For FreeView which appears to use Stat Muxing do they channels have a guaranteed amount of bandwidth? Here in the US our networks like to have around an average 12-16Mbps while most of SD subchannels ideally would like 4 Mbps but will settle for no less than 1 Mbps (this is all ATSC 1.0 and MPEG-2]. There are some stations thanks to the spectrum auction are carrying 2 1080i feeds + 2 SD feeds - the 1080is average around 8Mbps each and SD around 1Mbps each.
The UK and US OTA systems are based on two totally different concepts.
In the US each station has a 6MHz channel of its own - which it then carves up between channels. Each 6MHz ATSC 8VSB mux can carry 19.2Mbs of video and audio - and MPEG2 is the dominant codec for SD and HD. The system was originally designed to allow one 1080i or 720p HD service, to mirror the existing 6MHz NTSC-M SD analogue service a station was allocated, though the system allowed for a reduction of bitrate to allow for additional SD sub-channels (and as encoders have improved, more/HD subchannels became an option)
In the UK the BBC were given one 8MHz DVB-T mux (later a second was gifted), iTV and C4 shared a DVB-T mux etc. - so there isn't a direct mapping from analogue channels to digital muxes.
The 24MHz BBCA mux (aka PSB1) carries BBC One, BBC Two, CBBC, CBeebies/BBC Four, BBC News Channel, BBC Parliament, BBC Red Button video and BBC Radio services (plus BBC Alba and BBC Scotland in Scotland) These are all 16:9 SD MPEG2 services.
ITV/C4's mux (D3/4 aka PSB2) is similar.
The second BBC mux, (PSB3 aka BBCB) switched to DVB-T2 at 40.25Mbs and carries BBC One HD, BBC Two HD, CBBC HD, ITV HD, C4 HD, C5 HD - all 1080i h.264 (which is a lot more efficient than MPEG2). The BBC handles coding and mux for this mux - with ITV, C4 and C5 paying for carriage (but the BBC don't use this to make money)
Everything is statmuxed - with a pretty equitable system of everyone averaging roughly the same bitrate of 4.5Mbs with a peak of 16.5Mbs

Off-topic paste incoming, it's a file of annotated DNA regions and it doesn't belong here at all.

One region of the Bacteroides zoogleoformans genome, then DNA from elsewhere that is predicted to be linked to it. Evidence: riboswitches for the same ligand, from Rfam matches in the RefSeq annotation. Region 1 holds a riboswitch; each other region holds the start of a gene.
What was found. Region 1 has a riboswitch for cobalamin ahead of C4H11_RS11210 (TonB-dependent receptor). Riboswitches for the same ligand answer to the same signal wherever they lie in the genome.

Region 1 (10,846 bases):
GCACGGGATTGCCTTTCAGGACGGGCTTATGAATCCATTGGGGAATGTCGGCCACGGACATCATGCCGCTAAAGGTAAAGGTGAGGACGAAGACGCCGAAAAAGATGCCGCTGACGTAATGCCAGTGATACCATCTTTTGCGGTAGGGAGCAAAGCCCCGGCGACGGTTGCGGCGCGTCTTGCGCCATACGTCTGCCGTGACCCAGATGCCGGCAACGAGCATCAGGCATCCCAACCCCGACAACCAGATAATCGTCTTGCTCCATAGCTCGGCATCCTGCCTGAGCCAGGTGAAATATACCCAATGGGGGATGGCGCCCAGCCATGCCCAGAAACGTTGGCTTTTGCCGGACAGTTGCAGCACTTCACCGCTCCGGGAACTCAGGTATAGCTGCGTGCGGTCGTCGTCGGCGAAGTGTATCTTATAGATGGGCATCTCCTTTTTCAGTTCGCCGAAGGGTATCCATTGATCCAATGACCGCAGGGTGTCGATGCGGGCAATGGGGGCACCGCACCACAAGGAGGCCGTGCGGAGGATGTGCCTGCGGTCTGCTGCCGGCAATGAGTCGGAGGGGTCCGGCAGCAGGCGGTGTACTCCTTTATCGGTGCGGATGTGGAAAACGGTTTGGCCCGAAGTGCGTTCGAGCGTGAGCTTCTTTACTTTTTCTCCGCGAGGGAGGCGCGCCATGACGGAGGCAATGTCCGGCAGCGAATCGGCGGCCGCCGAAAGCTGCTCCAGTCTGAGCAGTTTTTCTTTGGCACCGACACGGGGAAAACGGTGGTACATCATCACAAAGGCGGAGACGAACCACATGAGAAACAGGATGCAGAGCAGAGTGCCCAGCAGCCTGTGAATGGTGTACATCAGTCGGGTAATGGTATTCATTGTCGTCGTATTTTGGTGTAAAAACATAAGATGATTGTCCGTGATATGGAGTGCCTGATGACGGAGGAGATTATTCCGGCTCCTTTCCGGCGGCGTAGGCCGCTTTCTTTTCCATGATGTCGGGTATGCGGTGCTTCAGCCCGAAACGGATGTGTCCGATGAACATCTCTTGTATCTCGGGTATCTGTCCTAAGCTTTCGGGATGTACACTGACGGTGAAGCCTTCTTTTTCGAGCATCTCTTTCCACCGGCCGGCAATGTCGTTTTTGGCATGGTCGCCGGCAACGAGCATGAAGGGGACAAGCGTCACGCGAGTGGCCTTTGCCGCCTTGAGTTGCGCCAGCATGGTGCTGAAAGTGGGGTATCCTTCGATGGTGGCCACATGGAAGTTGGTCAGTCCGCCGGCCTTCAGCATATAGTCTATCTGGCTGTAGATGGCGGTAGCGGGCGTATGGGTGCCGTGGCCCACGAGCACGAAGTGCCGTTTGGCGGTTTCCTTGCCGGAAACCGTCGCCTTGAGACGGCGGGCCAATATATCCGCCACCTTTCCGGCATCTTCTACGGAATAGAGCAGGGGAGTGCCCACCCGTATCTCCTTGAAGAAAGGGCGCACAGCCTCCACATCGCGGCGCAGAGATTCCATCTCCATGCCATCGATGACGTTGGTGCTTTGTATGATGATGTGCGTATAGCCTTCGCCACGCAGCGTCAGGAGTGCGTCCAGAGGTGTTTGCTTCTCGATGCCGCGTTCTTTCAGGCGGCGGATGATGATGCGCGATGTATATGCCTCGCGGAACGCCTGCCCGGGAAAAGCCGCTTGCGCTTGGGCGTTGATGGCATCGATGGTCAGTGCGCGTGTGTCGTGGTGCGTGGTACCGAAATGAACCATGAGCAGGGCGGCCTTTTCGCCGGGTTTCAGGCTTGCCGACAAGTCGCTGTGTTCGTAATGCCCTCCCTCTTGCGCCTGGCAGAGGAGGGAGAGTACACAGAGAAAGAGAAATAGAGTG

is useful to see how European DVB services operate.
You'll see Germany is using DVB-T2 but with h.265/HEVC and 1080p50 (not 1080i25) and with even lower average bitrates. The US system is using a 20+ year old codec - until ATSC 3.0 hits that is (if it does)
What is transmitted on BBC One and ITV during opts?
Transmitted - i.e. what is sent from the transmitters to people at home? On BBC One and ITV SD you get your local regional news. On BBC One HD you will get a slate telling you to switch to BBC One, followed by a BBC promotional barker reel. ITV HD carries some regions (but I think you may not get the correct region on ITV HD and have to switch to SD to guarantee this)
If you mean distributed to each station (rather than transmitted) - then the BBC these days usually carry the News Channel on their network feed for the longer opts on the feed send to each regional centre - which they opt away from. This is known as 'Network sustaining' and is designed to be passed on to the transmitters should a region fail to opt-out.
ITV don't run an opt-out system - so they don't have to send ITV to each local studio, instead the local studio output is fed to ITV Playout North and South, and they cut them into the correct transmitter feed at the correct time. As coding and mux is now centralised for transmitters this makes sense.
Is it just color bars or in the case of BBC One the tune to SD Barker? In the US during commercial breaks some networks may transmit nothing but I think NBC and ABC Show an animated logo slide. During local time it’s usualky just black with some sort of channel identification or color bars with the number to NOC.
US stations run with a central network feed sent to affiliates for local modification. UK commercial broadcasters no longer really do that as they are all played out centrally (though STV in Scotland hang off an ITV feed I guess)
Finally, when people discuss a TV show do they say I saw it on BBC One or just BBC?
Either 'I saw it on BBC One' or 'I saw it on THE BBC'
Unlike US three-letter broadcasters (ABC, NBC, CBS, PBS), the BBC takes a definite article, but ITV and Channel Four don't...
"I saw it on THE BBC" "I saw it on ITV"...
(Yep - doesn't make sense...)